The most exceptional form variant of the aryballos is the hexagonal one. While it seems that the description “aryballos” for this shape is not the proper one, the trade jargon (still) uses it. According to the literature only a very few hexagonal aryballoi have been found and in most cases the site of find was in the Western part of the Empire. Besides the matching hexagons there is a difference in appearance. There is a clear distinction between the compact type and a taller and more slender form. Besides the form also the way the hexagonal variant is made differs from all other aryballoi. The last ones are free blown while the body of the hexagonal ones is blown in a mold to establish the characteristic form while the neck and spout are free formed. The last (known) form variation on the aryballos is the ring type. This is basically a round form derived from the standard type but then produced as a kind of “pilgrim flask”, also called a lentoid form, with in the middle of the body a circular passage, giving the flask its ring form. The faultless forming of such “passage”, is a quite complex technique requiring top craftsmanship of the glassmaker. It is quite possible that the ring type aryballos is the result of experimentation by a local glassmaker trying to create an appealing new form using techniques unique to him. As he, or why not she, was quite successful with this new form it seems that quite a market developed for this new “fashion” model as shown by several finds of this special type. The other noticeable quality of this aryballos model is the color. Not a bluish-green but in many cases a light olive green or a pale yellowish color. Known finds of this type are from France and Germany and present in the museums of Lyon, Amiens, Cologne, Trier and Frankfurt.


Forming the mouths and handles


Different ways and means for forming the mouth of the aryballos are available. In a number of cases, mainly with the early examples, the mouth was folded in the form of a triangle. To accomplish this the glass was first outwardly extended than sloped upwards and folded inwards. The typical somewhat heightened “triangle” form is specific for production in the 1st century CE. Another mouth form is called a collar-rim. The rim was first folded outwards, and downwards followed by upwards and again inwards folding. In the so-called collar rim one can see that this form is a kind of imitation of earthenware current in that period. The ceramists of Pergamon in Asia-Minor used that form of collar rim extensively in their earthenware. The least complicated way to form the mouth of an aryballos was to finish it simply and smooth. The glass mass was at first horizontally worked outwards followed by folding it inwards again. After re-heating the mouth was further smoothed. Much of our knowledge about the areas of origin of the aryballoi is based on the differently executed mouths. Much of the knowledge about the area of origin, based on the differently executed mouths and ears or handles, we thank to the scientific study (1987) by Sorokina. The way the handles were made relates directly to the period in which the objects were made and their respective areas of origin. To note, the handles of the early and thin walled aryballoi were made by using a thick glass thread fixed to the shoulder of the object, pulled up to the rim than turned downwards and folded to be fixed to the neck of the object. This way of doing is more or less like the way the handles were formed and attached for the core formed ones in the Hellenistic period. Sometimes the handles were made of the same color as the glass for the body known as monochrome. In other cases the glass for the handles was of a contrasting color known as, like mentioned earlier, bi-chrome.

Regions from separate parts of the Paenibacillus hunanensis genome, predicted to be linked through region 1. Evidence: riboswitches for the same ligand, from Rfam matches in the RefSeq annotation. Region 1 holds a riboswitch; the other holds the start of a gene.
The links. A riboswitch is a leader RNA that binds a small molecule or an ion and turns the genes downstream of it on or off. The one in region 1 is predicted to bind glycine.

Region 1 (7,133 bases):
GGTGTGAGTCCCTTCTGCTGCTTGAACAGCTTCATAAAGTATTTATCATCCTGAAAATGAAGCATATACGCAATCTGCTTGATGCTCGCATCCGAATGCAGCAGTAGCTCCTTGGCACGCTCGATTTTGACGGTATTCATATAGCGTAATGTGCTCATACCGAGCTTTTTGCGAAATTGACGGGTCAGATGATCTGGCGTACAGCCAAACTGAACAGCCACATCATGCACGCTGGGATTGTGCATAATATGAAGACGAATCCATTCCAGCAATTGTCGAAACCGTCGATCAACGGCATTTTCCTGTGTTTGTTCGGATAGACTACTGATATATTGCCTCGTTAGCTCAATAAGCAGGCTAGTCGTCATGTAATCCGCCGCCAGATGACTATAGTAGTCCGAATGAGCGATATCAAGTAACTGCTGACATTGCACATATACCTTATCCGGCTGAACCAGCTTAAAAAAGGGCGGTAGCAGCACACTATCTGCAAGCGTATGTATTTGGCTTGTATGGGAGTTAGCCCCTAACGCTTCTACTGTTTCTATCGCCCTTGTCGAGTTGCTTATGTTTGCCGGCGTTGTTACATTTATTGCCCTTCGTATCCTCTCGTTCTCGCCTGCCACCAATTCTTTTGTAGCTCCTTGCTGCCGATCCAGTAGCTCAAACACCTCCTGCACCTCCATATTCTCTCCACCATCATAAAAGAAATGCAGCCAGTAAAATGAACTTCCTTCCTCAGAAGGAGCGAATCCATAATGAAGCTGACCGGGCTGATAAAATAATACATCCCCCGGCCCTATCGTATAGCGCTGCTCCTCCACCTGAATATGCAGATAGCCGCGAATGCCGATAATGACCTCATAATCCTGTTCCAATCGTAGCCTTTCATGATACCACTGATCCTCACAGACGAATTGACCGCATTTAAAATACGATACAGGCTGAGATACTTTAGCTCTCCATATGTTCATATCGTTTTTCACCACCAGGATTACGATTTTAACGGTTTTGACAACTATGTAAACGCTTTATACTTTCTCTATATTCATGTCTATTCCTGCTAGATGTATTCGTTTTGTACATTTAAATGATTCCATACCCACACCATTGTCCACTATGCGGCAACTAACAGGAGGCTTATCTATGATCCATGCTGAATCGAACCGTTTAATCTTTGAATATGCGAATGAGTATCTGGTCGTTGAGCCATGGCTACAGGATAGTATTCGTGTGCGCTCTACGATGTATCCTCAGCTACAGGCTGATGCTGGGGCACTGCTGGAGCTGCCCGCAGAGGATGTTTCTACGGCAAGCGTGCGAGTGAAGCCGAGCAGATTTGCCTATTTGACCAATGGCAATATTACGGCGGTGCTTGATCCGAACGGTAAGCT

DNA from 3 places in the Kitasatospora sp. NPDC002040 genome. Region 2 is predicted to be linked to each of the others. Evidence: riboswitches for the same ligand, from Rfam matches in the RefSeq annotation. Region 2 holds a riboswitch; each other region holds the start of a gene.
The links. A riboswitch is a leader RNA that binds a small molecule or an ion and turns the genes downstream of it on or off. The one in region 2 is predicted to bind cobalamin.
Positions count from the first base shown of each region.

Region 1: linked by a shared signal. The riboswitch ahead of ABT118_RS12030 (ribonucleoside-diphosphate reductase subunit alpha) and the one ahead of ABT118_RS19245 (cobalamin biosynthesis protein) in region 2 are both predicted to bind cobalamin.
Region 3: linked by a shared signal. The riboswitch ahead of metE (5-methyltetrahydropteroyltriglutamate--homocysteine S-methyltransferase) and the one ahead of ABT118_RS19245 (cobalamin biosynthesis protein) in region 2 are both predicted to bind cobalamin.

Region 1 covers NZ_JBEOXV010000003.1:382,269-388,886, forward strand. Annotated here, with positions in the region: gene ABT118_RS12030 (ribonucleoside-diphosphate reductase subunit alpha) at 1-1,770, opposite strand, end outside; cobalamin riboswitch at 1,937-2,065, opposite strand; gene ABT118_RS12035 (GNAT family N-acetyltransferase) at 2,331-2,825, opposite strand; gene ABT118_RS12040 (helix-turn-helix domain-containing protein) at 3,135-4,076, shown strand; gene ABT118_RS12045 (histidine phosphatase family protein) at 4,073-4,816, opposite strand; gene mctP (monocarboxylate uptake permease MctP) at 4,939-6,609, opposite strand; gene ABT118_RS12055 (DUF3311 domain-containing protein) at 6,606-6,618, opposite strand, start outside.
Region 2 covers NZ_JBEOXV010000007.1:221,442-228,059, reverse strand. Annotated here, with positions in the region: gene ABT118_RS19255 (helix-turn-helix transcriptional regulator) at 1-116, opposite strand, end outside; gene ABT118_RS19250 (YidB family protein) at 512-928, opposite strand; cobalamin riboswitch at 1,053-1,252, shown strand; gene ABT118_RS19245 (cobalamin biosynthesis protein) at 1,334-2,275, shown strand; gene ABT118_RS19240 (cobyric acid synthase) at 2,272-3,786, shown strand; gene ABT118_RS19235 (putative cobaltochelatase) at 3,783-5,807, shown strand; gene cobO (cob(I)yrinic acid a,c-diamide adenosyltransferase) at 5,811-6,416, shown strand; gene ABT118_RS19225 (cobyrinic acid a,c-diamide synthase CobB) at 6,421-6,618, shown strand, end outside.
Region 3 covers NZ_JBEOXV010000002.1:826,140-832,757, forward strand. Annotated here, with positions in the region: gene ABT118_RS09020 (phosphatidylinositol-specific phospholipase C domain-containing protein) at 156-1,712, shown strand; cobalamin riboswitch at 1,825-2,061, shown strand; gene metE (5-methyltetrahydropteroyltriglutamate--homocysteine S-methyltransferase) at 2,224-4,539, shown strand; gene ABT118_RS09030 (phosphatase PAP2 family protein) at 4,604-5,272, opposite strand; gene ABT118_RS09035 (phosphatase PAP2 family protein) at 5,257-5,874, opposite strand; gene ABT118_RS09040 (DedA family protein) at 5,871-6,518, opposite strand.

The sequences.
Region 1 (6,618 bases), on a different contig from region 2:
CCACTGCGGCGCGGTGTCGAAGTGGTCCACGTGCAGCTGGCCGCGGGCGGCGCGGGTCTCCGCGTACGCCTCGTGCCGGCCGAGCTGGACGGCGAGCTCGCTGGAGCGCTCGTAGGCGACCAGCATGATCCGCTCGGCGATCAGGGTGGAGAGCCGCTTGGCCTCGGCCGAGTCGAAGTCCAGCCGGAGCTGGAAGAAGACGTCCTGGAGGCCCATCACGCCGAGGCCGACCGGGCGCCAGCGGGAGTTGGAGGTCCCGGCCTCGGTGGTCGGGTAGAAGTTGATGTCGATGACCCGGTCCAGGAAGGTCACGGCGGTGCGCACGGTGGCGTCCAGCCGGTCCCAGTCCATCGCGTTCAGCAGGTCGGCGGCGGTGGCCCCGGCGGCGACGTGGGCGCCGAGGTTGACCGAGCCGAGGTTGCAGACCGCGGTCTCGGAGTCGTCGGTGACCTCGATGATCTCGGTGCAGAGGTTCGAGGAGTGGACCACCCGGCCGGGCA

After the deployment of the metal blow pipe, probably during the second part of the first century CE, the aryballoi got not only heavier and larger, but got differently formed handles. For example, free standing circular handles placed on the shoulder so not touching the neck at all. Others were attached to the shoulder and connected to the mouth. Others were formed like the silhouette of a dolphin, hence the name dolphin handles. This dolphin shape points to production in the North-Western part of the Roman Empire and more specific to workshops in Cologne or the area around Cologne. The majority of the aryballoi has two handles, however, others are known with three or four handles. The latter are quite rare.

Sprucing it up

The majority of the spherical heavy walled aryballoi were without any decoration. Exceptions excluded. Some of the aryballoi from the northern coasts of the Black Sea were provided with horizontal grooves ground into the corpus at defined spacing and pattern.